Perfect project? Parents pitched in
By STEPHEN HEGARTY, Times Staff Writer
Nancy Johnson knew her daughter's science project was okay, but nothing special.
Her daughter, Brittany, did her own research. She dressed up the nondescript project board with a few colorful sheets of paper. It was what you would expect from a bright 8-year-old.
Then Johnson visited Brittany's classroom at St. Petersburg's Bay Point Elementary and saw the competition.
"My mouth about dropped to the floor," Johnson said. "I thought I'd taken a wrong turn into some visiting Smithsonian exhibit."
Johnson had just experienced one of the unwritten realities of school projects: Many parents can't resist the temptation to help a little. Or in some cases, a lot.
In classrooms everywhere, plain white poster boards end up next to three-dimensional models of the solar system with rotating interplanetary parts and blinking lights. Sad shoe-box dioramas compete with breathtaking miniature scenes that would make Cecil B. DeMille proud.
If a third-grader's project looks like it was done by an electrical engineer, it probably was.
Teachers know it. Kids know it. Parents who don't know it find out sooner or later.
Maybe it's one more example of baby boomer parents micromanaging their children's lives. Maybe all the whiz-bang technology makes it easier for parents to help out.
Whatever the reason, excessive parental involvement is a topic that's rarely discussed.
"Teachers, parents and students borrow from the military," Johnson said. "Don't ask, don't tell."
Teachers rarely complain about parental collaboration. They like it when parents get involved.
"If the parent and the student are working together, I'm sure there's learning going on," said Susan Rine, the administrator in charge of elementary education for Pasco schools, who confesses to lending more than moral support to some of her own children's projects. "Experienced teachers know how to handle it."
Teachers insist they know a collaborative effort when they see it. And they know that some parents have neither the time nor the money to get involved. They say they try to look beyond the bells and whistles and award grades fairly.
Parents have a different challenge. They must decide when to leave their kids alone, when to help a little and when to bow to the pressure of tears and bedtime and just get the thing done.
Meet Deb Zinovoy -- Queen of the Diorama.
The Odessa mom is one of those parents who can't resist getting hands-on with her kid's school projects. She knows she sometimes overdoes it.
"I keep saying I ought to just let her flunk one of these," Zinovoy said. "But I can't."
Zinovoy's daughter, Gianna, 10, has a book report due. She read the book and can tell you all about the characters. But that's not enough. Her assignment is to create a scene from the book in the form of a diorama -- a three-dimensional tableau with objects and a decorated background. That usually means a dressed-up shoe box.
Teachers love dioramas. They let kids get creative and experience the lesson in visual and tactile ways. Some kids learn better that way.
Zinovoy and other parents don't share their enthusiasm.
When Zinovoy discusses dioramas, it sounds like stand-up comedy.
Diorama Drama: "Will we get it done in time?"
Deal-O-Rama Diorama: "That's where you play 'Let's make a deal' to finish the project."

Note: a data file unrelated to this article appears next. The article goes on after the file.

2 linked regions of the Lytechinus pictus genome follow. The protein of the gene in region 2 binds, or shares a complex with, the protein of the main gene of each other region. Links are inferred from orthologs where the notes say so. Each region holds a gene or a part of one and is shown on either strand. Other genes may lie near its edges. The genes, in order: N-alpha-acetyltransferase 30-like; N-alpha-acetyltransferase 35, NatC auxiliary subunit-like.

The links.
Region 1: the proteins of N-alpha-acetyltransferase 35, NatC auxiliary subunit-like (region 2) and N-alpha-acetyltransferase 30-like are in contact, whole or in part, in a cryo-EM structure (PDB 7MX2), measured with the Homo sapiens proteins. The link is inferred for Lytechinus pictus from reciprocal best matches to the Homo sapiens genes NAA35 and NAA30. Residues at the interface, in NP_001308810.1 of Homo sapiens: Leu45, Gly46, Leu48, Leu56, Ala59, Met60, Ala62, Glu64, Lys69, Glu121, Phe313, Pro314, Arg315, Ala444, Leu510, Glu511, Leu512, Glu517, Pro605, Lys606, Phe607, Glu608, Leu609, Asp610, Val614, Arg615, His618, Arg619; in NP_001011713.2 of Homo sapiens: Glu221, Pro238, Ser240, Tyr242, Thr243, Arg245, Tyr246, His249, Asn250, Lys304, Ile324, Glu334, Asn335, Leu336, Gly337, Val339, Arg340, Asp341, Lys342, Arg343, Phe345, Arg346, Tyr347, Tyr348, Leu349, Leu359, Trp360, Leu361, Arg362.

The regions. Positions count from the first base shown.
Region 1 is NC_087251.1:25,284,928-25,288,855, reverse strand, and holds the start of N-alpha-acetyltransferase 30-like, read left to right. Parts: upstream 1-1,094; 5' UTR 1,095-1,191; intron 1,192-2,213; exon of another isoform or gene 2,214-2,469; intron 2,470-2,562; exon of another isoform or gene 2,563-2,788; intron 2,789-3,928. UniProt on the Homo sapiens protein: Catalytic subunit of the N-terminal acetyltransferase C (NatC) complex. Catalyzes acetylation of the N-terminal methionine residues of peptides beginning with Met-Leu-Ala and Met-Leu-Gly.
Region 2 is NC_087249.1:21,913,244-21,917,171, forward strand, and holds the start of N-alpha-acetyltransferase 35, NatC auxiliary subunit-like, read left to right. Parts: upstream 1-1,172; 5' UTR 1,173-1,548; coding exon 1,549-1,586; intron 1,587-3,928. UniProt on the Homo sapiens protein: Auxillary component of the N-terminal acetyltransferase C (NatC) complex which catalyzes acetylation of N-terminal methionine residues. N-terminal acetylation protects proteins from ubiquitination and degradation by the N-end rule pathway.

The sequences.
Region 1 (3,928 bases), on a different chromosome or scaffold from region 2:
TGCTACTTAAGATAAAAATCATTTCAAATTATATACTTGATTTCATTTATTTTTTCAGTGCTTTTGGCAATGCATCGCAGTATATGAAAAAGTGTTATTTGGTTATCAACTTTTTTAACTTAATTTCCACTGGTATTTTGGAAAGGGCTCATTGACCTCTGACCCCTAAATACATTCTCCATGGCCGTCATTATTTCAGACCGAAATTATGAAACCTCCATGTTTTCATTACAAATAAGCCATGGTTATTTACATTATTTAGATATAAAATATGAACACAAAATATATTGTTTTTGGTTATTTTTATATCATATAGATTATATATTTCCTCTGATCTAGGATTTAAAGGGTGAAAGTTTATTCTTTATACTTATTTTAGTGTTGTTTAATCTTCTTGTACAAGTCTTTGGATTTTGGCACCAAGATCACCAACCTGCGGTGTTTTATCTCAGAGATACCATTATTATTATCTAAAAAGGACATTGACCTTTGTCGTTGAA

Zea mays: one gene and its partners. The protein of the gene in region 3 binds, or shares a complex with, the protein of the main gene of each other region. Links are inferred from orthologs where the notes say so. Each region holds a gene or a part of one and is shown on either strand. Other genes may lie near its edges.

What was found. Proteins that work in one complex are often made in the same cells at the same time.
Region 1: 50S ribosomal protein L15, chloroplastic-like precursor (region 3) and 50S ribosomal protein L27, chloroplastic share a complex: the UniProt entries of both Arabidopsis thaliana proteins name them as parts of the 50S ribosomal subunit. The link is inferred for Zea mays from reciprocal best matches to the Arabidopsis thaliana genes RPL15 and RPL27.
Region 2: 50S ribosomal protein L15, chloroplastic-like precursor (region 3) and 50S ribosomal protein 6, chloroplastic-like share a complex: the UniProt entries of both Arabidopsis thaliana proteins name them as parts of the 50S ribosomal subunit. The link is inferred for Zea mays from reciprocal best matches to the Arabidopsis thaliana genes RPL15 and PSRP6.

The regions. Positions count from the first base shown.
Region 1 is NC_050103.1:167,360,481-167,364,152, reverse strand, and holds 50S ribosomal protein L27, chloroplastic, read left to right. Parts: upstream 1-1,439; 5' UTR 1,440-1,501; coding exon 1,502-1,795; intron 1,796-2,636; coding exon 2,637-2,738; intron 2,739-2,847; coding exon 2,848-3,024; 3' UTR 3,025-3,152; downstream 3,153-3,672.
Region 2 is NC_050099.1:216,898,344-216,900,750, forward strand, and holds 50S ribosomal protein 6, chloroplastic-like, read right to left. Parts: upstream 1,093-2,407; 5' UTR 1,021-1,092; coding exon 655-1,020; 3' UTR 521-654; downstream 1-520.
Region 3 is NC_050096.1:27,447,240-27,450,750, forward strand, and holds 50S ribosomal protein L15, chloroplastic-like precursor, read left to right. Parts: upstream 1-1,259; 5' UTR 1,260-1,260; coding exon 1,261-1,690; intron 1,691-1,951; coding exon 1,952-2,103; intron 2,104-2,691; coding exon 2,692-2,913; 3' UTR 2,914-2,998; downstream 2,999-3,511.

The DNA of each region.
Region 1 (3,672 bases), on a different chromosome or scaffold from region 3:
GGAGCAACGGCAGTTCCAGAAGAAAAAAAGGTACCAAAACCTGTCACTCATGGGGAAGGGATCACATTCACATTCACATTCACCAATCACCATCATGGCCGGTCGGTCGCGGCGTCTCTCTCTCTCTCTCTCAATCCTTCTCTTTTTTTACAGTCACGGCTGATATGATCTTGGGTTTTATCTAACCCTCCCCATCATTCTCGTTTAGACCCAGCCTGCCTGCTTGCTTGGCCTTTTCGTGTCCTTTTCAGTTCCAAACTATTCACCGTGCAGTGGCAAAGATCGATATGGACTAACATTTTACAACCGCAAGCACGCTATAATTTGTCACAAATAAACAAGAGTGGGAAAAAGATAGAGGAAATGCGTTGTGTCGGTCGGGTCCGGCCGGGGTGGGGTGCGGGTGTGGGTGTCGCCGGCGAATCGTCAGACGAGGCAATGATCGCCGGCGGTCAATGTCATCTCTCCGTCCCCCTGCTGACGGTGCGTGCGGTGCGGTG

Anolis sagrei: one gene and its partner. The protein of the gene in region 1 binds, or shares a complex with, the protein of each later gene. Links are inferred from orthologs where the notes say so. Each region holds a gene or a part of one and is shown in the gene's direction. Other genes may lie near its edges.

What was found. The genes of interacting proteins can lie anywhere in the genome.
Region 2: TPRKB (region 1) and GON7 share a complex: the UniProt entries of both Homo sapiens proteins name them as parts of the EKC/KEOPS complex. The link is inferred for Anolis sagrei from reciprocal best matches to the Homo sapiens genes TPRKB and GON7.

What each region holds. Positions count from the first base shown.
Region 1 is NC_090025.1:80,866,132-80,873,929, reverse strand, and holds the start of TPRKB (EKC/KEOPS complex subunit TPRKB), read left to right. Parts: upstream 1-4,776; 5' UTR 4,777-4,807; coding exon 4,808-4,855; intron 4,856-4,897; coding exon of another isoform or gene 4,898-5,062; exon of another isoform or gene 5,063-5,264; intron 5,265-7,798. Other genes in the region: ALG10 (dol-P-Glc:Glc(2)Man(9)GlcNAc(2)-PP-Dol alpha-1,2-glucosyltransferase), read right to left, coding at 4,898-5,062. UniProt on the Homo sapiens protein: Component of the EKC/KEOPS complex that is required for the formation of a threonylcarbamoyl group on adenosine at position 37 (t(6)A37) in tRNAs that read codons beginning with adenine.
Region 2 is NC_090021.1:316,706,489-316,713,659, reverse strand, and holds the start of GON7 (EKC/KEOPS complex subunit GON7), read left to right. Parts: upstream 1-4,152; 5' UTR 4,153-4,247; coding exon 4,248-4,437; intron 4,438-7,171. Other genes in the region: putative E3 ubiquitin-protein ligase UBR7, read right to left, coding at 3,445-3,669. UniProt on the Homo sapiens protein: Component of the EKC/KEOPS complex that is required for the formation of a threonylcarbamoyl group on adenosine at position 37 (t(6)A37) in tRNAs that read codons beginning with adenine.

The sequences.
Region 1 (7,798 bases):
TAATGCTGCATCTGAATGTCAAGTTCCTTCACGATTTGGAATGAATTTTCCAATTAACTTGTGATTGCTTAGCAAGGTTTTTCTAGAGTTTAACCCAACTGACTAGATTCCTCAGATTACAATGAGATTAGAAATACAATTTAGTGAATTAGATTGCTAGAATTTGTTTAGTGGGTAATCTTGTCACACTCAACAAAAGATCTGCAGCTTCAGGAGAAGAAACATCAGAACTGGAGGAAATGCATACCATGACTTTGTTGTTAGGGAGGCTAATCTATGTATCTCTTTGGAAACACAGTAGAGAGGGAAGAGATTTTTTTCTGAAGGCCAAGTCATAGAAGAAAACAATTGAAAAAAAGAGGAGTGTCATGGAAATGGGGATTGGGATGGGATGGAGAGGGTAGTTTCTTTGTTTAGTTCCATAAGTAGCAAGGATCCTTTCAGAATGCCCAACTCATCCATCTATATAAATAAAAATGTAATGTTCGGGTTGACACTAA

Death by Diorama: "This is where either parent or child ends up having a meltdown to finish the project."
On a recent afternoon, the kitchen island at the center of the Zinovoy household was covered with wads of clay, wooden craft sticks, construction paper and a couple of recently purchased miniature vehicles.
Gianna, a fourth-grader at Most Holy Redeemer Catholic School, was certainly involved. So was Mom -- carefully cutting sticks into stick figure people. And so was older sister Nicole, 11, who was smashing green clay to make the trees.
After about an hour and a half, a plain shoe box was transformed into an exceptionally cool Claymation-style scene from the book.
Gianna smiled. The project was done.
"That wasn't bad; not like one of those Architectural Digest deals that take forever," Deb Zinovoy said, as she rushed off to 5-year-old Jarrod's soccer game.
That project didn't even come close to the time she got up at 5 a.m. to put 56 curls in Nicole's hair for her report on Shirley Temple.
Yes, she admits, she sometimes overdoes it.
Bob Orlopp says he can tell within 30 seconds whether a student was involved in his own project.
"You always talk to the kid to see what they know," said Orlopp, the supervisor of science for Pinellas County schools.
Oftentimes, children can show they know their stuff. In those cases, regardless of the project's appearance, a good grade is warranted.
But the truth sometimes spills out.
"Sometimes a kid will say, 'I don't know. Ask my dad,"' Orlopp said. "We have kids who cry because they just don't know about their own project."
Sometimes parents unwittingly get sucked in. One artfully done project raises the stakes for everyone. Other parents try to keep up.
"You don't want your daughter to be embarrassed," said Nancy Johnson. After being shocked to see the Smithsonian-like quality of other kids' work, Johnson admits she helped her daughter spice up her project. "We decided to compromise our principles."
Teachers insist they don't make unreasonable demands. They just want to keep things interesting and stretch their students' abilities.
Some teachers assign in-class projects, eliminating the issue of parental collaboration altogether. Others welcome it.
"Some projects are designed knowing the parents will help," said Dale Jenrette, a science teacher at Bauder Elementary in Seminole. "So long as there's learning going on, that's the point."
Orlopp said science teachers have a joke:
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